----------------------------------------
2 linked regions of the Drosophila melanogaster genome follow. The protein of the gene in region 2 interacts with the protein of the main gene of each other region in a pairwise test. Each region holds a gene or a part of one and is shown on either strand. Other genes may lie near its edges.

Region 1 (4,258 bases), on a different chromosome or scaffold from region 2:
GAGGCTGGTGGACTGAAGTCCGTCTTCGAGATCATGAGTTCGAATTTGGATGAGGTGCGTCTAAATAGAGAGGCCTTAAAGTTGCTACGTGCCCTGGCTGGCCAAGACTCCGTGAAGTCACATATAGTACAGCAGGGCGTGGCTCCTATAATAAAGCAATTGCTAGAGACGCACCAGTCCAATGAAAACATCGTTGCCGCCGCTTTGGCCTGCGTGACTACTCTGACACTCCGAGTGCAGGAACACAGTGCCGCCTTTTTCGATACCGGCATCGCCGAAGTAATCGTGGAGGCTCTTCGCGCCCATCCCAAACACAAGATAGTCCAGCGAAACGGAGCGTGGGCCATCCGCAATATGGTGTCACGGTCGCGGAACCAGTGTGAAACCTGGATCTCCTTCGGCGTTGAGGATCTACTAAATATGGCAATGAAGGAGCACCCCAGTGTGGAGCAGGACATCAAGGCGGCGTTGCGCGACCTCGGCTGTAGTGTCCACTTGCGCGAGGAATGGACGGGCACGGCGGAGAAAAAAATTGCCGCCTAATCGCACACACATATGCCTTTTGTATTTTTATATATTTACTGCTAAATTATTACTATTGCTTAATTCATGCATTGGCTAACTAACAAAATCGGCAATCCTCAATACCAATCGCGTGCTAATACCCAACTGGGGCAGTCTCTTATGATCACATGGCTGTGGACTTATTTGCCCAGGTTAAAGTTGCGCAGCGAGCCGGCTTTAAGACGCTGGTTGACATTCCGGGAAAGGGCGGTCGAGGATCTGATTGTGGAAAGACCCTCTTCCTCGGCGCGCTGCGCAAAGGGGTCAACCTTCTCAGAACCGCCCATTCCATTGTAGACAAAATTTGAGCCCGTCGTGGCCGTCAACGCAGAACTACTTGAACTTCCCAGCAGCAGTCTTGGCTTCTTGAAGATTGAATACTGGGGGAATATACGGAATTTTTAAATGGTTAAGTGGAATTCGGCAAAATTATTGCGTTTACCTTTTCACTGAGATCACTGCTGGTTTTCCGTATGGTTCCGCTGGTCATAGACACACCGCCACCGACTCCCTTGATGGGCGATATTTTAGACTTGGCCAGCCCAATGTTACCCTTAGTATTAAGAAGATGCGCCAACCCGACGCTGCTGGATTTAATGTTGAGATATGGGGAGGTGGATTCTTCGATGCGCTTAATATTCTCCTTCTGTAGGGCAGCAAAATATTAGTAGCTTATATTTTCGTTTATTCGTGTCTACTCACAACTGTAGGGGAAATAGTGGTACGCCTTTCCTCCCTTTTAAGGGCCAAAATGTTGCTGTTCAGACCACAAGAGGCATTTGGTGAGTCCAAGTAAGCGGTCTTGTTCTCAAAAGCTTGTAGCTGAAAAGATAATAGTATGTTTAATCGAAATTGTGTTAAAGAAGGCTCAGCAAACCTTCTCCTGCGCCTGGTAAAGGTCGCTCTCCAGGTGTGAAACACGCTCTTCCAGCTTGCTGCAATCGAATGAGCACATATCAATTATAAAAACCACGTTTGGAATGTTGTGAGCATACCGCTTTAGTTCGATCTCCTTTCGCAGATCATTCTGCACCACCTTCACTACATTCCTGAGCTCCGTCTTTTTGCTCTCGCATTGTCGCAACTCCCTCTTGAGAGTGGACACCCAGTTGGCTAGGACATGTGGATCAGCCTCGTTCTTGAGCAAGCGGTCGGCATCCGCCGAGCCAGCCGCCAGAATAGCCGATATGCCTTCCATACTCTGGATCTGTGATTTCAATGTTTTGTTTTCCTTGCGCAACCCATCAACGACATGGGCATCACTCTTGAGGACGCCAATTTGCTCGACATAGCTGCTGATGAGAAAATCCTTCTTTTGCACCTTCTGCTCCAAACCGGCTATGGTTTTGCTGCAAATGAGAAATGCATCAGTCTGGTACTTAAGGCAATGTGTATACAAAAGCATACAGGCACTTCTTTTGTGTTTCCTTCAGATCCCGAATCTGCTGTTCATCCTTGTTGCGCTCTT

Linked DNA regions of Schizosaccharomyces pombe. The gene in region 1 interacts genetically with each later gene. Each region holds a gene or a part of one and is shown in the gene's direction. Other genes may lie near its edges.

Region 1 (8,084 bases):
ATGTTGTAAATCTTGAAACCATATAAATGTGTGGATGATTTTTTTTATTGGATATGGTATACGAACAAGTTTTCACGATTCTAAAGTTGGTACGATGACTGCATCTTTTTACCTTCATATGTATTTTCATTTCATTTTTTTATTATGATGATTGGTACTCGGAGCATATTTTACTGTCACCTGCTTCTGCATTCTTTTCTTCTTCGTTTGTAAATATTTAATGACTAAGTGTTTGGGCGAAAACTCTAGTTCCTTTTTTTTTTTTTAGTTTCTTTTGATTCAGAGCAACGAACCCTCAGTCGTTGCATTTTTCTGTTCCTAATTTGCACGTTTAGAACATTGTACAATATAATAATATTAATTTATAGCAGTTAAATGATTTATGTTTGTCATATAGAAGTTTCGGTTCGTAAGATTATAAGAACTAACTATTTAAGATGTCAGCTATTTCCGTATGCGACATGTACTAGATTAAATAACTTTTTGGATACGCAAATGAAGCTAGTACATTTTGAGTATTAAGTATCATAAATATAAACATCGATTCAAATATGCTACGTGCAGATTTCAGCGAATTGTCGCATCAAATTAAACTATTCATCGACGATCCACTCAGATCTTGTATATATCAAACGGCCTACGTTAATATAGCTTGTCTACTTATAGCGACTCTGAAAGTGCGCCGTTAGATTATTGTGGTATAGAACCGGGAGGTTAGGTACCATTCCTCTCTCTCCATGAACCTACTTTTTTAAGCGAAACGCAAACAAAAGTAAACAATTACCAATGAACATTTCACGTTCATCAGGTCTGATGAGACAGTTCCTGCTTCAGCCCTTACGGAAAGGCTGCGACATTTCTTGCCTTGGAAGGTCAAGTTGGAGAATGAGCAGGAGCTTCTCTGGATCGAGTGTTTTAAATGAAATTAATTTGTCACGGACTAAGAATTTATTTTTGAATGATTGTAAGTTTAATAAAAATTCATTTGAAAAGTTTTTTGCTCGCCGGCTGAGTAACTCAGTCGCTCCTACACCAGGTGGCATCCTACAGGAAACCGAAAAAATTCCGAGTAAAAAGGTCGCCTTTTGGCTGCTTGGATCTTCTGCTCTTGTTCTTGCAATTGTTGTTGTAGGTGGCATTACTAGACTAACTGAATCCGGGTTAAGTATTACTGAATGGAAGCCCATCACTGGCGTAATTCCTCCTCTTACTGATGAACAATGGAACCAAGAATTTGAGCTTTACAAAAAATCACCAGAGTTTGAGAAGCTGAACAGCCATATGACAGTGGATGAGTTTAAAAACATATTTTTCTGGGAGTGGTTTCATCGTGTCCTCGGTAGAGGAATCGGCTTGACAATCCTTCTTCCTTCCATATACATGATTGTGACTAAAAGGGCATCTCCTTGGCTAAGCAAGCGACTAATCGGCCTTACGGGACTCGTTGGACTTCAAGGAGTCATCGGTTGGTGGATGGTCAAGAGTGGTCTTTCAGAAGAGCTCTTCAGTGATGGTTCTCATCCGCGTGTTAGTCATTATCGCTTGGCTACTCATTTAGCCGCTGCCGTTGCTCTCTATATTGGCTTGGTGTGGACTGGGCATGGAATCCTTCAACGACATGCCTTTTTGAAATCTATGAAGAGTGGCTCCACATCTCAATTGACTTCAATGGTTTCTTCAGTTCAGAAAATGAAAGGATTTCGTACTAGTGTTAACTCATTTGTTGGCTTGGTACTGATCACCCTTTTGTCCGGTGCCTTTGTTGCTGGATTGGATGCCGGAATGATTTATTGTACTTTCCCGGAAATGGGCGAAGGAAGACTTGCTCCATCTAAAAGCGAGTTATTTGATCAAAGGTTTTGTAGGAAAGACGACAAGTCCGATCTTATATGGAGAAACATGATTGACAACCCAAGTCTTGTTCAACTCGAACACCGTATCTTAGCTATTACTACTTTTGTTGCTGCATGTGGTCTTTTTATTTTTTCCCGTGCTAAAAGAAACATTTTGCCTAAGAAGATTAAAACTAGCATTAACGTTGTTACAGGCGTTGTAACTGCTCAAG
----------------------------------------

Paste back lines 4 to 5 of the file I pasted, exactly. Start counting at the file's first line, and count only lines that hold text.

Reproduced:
Linked DNA regions of Schizosaccharomyces pombe. The gene in region 1 interacts genetically with each later gene. Each region holds a gene or a part of one and is shown in the gene's direction. Other genes may lie near its edges.

Region 1 (8,084 bases):